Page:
On the issue of “pre-criticalness”: it depends on what you mean by this. I tend to think that practical potentials often initially arise accidentally and unintentionally, and in this sense are the products of pre-critical activity. Conscious political action is always in some sense reflective critical action – action that is trying to go past whatever we have constituted to this point, in order seize particular potentials and effect certain kinds of transformation. So I see no particular tension in thinking that potentials might arise unintentionally and “pre-critically”, but also thinking that political practice is intentional critical practice – to this extent, we’re talking, not about the difference between “critical” and “pre-critical” practice, but just the difference between different forms of “critical practice”. It may then be that certain forms of critical practice might be insufficient for particular goals, and can be criticised accordingly. I suspect we lose a bit too much, though, if we start expressing this form of objection, as an objection that seeks to valorise “pre-critical” over “critical orientations. To make this a bit less abstract: I tend to capitalism, in a very basic way, as a dynamic structure that reproduces itself via transformation. It’s very easy, in such a context, to confuse the transformation of an outgoing form of capitalism, with the overthrow of capitalism as such – and for movements that are insufficiently attentive to this risk to do various self-undermining and, at times, catastrophic things. “Pre-critical” action could, of course, accidentally manage to do away with capitalism – there’s no reason to rule the possibility out. But various forms of conscious, deliberate, critical action are already in play – ranging from mainstream economic discourses, through to various reformist or revolutionary proposals. One of the things that Marx seems to see himself as doing, is sorting through the various forms of conscious political action, in order to try to work out what consequences might follow, from efforts to follow through on their proposals – this doesn’t seem to me a bad thing to attempt to do.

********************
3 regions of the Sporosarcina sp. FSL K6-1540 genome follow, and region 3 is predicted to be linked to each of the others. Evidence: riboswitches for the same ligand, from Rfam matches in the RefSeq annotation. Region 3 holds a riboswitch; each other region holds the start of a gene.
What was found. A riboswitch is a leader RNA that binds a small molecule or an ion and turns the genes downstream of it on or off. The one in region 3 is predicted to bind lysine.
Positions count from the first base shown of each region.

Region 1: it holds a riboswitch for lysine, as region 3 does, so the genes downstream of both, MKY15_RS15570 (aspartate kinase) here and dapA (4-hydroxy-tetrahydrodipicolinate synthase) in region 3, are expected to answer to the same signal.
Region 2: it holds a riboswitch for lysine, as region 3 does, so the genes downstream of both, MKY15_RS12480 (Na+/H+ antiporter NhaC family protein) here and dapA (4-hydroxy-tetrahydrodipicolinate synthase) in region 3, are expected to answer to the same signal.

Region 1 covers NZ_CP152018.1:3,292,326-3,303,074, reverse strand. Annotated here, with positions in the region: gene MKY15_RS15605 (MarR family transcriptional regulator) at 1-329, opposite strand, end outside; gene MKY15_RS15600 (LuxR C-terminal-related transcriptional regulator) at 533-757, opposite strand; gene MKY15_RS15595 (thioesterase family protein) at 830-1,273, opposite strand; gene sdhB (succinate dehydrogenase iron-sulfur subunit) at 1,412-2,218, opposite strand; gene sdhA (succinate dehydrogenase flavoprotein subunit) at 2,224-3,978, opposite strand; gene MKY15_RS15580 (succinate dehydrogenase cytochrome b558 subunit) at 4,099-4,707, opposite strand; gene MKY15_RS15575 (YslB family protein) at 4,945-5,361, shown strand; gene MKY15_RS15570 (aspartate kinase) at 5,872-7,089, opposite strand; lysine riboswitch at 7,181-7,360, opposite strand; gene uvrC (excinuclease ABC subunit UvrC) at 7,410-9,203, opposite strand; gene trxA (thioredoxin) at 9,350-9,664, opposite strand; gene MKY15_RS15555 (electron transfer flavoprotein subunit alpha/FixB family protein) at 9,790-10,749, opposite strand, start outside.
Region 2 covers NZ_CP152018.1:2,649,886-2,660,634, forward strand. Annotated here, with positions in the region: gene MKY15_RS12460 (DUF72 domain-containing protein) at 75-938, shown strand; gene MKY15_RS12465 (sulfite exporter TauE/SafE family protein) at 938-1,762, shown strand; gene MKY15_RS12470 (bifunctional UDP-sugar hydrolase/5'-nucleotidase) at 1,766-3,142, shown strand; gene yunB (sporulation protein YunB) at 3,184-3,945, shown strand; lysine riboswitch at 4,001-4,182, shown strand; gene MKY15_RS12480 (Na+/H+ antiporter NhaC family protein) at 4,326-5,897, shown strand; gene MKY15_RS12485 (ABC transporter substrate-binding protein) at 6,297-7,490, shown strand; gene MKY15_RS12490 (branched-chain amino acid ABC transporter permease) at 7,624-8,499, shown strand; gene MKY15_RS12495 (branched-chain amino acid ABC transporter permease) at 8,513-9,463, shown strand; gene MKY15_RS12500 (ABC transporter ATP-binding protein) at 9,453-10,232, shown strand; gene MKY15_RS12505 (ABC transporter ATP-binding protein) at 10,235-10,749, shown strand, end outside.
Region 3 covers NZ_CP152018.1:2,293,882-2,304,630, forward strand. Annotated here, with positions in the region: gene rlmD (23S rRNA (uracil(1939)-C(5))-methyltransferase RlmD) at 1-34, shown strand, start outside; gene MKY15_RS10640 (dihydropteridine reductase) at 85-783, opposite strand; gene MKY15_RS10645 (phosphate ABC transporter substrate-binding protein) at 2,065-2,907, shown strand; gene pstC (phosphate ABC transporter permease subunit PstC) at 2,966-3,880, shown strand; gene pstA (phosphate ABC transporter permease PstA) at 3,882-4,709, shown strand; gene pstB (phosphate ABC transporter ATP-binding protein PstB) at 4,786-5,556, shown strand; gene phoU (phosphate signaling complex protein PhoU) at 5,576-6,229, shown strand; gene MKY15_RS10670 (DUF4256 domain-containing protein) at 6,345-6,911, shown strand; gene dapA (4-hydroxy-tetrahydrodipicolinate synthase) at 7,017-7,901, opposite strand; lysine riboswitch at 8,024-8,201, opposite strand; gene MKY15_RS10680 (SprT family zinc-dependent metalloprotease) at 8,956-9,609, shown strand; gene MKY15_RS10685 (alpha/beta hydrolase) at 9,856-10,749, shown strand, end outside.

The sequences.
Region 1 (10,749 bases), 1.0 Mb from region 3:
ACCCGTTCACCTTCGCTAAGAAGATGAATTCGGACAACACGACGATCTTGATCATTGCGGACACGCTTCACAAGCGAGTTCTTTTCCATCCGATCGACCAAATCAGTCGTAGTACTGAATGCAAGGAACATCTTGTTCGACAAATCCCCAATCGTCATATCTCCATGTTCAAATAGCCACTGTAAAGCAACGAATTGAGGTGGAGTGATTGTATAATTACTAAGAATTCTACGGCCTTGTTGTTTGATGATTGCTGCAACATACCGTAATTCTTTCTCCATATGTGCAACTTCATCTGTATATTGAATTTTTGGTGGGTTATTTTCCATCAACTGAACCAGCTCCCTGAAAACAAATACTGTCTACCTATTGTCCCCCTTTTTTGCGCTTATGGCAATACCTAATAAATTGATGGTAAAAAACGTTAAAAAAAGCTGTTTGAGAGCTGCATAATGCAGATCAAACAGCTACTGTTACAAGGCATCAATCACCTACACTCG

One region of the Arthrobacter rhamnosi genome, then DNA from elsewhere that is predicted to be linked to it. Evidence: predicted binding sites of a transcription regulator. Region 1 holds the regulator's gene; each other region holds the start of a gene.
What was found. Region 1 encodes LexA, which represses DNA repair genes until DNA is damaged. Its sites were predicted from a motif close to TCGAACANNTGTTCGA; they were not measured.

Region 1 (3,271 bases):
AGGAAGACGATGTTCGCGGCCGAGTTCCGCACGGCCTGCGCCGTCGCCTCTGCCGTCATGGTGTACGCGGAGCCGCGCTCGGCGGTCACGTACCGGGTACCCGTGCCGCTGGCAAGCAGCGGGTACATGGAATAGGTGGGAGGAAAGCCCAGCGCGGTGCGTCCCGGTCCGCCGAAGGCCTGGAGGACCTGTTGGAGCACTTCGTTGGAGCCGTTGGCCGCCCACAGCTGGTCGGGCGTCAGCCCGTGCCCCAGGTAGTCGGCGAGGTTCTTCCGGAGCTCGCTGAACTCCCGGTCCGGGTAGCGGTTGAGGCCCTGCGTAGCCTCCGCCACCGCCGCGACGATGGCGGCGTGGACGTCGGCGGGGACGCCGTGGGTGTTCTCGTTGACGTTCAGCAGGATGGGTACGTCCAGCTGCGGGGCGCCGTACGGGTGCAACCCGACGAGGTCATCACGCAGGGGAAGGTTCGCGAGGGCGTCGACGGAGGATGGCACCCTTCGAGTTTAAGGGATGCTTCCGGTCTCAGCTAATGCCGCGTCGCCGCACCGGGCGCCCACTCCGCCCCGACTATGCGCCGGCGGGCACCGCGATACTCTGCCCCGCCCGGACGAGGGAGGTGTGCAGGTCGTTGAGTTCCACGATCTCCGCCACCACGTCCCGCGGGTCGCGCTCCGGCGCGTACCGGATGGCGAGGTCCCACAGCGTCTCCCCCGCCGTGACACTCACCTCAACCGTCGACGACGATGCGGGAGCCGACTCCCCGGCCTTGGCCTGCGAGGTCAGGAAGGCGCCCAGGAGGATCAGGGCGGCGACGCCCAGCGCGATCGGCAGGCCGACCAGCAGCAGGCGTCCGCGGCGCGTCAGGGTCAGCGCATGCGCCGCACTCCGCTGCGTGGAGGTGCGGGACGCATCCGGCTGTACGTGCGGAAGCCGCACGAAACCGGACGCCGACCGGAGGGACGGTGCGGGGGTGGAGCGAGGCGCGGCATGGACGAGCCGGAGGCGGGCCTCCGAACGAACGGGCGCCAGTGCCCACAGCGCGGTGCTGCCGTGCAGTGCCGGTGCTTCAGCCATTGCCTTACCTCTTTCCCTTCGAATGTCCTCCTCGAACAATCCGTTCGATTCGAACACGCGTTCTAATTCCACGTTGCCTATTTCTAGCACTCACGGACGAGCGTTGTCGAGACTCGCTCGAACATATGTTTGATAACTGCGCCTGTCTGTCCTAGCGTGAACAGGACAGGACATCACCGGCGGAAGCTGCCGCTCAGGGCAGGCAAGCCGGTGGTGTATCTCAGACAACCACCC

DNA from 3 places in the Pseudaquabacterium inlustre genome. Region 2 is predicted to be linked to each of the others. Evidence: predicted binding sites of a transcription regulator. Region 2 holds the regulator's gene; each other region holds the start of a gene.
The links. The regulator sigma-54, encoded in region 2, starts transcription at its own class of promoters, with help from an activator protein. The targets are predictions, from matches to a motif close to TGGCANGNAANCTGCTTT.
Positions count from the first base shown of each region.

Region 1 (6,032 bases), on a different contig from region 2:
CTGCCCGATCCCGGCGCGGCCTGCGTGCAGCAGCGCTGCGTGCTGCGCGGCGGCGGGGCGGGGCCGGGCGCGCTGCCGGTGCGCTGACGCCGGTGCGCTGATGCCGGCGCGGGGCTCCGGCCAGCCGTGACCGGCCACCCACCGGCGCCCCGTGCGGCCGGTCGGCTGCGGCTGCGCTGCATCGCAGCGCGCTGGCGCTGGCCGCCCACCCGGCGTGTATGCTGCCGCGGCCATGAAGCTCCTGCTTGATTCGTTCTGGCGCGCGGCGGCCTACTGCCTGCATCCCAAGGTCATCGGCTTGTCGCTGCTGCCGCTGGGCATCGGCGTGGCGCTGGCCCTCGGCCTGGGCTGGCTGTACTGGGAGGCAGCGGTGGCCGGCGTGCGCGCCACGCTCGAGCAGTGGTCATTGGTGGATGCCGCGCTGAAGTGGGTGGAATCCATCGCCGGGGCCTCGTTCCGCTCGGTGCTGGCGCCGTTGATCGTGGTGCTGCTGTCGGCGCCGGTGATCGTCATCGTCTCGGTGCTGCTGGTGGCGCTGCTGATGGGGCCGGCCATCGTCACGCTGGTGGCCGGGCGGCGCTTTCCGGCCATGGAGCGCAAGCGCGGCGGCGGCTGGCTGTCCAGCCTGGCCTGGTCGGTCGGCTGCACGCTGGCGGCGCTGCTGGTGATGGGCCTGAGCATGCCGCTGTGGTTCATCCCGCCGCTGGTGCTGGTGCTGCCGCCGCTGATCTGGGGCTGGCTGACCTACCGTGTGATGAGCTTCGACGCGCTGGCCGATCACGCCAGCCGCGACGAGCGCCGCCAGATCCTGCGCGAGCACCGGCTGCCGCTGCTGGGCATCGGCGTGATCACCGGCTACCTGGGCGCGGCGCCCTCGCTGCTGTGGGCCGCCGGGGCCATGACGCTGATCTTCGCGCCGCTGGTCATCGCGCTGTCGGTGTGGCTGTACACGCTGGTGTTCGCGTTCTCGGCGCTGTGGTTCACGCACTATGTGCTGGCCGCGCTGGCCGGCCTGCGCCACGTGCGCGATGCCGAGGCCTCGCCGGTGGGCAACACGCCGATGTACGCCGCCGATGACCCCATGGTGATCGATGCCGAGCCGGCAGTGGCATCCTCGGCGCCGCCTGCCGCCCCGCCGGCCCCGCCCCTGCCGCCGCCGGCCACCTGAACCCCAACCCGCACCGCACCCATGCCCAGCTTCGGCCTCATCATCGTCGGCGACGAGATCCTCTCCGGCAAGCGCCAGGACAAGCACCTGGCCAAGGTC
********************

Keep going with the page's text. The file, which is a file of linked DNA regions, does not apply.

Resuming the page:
In terms of presuppositionless critique: two things. First, even for Hegel, the notion of a “presuppositionless” theory isn’t quite as mystical as it can sound. The notion of presuppositionlessness just means that, by the end of the system, Hegel will have explained why each of the categories deployed in that system – including the starting point – are equally necessary to the system. This can be difficult to express, and I’m very short on time (I’m realising I probably shouldn’t have mentioned the tangent on Hegel at all ;-P – but I’m happy to discuss this at another point, when my net access is back to normal – the short version is that the claim wouldn’t be so much that nothing is presupposed, as that all presuppositions are justified by the system itself, where “justification” means something like “demonstrated to be required in order for the other categories to have the determinations they have” – Hegel makes a joke somewhere at the beginning of the Logic to the effect that removing a dust mote from the universe, transforms the universe – that image is sort of what he’s aiming for: he “determines” everything in his system, by mapping the relationships each thing has to all the others – those relationships “are” the things – this is more or less what “presuppositionless” means for him – that he doesn’t appeal to anything that won’t eventually be determined by the network of relationships he describes. I say all of this, without claiming that Hegel succeeds by his own standards, or that I personally feel that this standards are important to meet).